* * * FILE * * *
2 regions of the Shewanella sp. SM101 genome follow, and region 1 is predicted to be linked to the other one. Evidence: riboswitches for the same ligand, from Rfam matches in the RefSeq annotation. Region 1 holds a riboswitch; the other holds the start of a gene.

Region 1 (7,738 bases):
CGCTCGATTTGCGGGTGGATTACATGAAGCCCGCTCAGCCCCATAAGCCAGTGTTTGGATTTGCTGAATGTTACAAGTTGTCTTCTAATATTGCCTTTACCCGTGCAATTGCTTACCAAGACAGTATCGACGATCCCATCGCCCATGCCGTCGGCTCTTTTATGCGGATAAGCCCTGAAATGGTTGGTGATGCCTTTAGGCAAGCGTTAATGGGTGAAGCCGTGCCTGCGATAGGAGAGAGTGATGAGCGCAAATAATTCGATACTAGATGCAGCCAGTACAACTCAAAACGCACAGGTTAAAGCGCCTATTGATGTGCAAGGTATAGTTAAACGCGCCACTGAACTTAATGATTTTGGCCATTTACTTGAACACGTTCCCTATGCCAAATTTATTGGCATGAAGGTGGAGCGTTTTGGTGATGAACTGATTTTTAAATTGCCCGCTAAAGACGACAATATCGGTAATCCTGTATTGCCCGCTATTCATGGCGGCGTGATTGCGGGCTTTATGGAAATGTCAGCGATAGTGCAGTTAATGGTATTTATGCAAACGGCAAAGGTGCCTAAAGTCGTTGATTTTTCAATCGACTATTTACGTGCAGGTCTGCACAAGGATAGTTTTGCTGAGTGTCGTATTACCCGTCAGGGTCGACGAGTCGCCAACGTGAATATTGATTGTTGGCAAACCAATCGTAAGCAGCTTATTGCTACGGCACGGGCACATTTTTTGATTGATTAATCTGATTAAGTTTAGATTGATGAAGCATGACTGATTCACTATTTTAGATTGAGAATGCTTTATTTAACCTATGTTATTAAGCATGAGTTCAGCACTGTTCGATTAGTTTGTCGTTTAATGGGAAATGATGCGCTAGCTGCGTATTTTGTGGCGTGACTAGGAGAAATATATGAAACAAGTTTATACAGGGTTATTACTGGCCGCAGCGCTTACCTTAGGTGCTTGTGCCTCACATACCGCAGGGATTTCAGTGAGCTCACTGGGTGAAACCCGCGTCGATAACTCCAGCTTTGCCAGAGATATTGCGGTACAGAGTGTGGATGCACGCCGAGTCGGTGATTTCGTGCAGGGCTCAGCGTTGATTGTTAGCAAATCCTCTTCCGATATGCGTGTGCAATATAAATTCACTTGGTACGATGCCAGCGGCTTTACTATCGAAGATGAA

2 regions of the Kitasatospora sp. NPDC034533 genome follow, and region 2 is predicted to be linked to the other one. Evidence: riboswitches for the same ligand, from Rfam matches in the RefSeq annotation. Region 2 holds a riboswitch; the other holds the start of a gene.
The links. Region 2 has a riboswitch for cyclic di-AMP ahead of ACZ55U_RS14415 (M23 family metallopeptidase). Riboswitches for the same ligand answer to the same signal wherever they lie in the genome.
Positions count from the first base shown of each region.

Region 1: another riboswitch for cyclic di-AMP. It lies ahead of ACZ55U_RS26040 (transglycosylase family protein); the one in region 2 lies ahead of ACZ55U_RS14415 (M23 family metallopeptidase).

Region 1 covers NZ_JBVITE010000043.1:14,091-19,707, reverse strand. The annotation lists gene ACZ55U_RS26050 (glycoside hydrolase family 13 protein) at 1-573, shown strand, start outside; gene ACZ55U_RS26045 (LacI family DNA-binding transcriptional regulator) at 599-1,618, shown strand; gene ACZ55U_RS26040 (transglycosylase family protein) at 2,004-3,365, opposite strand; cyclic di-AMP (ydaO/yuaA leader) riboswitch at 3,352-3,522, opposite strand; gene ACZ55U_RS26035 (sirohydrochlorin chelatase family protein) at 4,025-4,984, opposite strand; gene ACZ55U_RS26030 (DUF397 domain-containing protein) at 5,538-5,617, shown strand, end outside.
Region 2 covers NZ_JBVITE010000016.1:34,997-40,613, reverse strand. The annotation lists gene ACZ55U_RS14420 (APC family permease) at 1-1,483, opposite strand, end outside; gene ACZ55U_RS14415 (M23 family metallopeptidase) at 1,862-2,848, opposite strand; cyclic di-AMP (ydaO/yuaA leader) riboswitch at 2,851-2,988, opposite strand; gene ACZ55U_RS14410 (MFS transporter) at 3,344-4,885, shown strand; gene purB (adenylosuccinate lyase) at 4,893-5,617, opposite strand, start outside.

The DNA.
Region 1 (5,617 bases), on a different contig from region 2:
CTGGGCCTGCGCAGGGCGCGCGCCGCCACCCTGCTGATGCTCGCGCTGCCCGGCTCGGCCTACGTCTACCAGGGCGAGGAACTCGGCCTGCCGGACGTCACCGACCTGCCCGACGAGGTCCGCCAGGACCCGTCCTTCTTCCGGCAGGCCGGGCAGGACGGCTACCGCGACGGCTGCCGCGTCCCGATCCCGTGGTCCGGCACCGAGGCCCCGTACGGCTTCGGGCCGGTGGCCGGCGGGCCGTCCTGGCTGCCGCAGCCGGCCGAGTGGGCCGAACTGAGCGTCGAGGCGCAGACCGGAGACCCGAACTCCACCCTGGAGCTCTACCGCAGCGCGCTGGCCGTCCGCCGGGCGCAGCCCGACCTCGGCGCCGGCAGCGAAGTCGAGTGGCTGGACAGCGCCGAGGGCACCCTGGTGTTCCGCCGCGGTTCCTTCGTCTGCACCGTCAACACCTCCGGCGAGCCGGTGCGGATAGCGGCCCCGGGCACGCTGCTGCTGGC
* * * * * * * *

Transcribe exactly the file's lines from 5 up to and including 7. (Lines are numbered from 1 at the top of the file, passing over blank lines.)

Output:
The links. Region 2 has a riboswitch for cyclic di-AMP ahead of ACZ55U_RS14415 (M23 family metallopeptidase). Riboswitches for the same ligand answer to the same signal wherever they lie in the genome.
Positions count from the first base shown of each region.

Region 1: another riboswitch for cyclic di-AMP. It lies ahead of ACZ55U_RS26040 (transglycosylase family protein); the one in region 2 lies ahead of ACZ55U_RS14415 (M23 family metallopeptidase).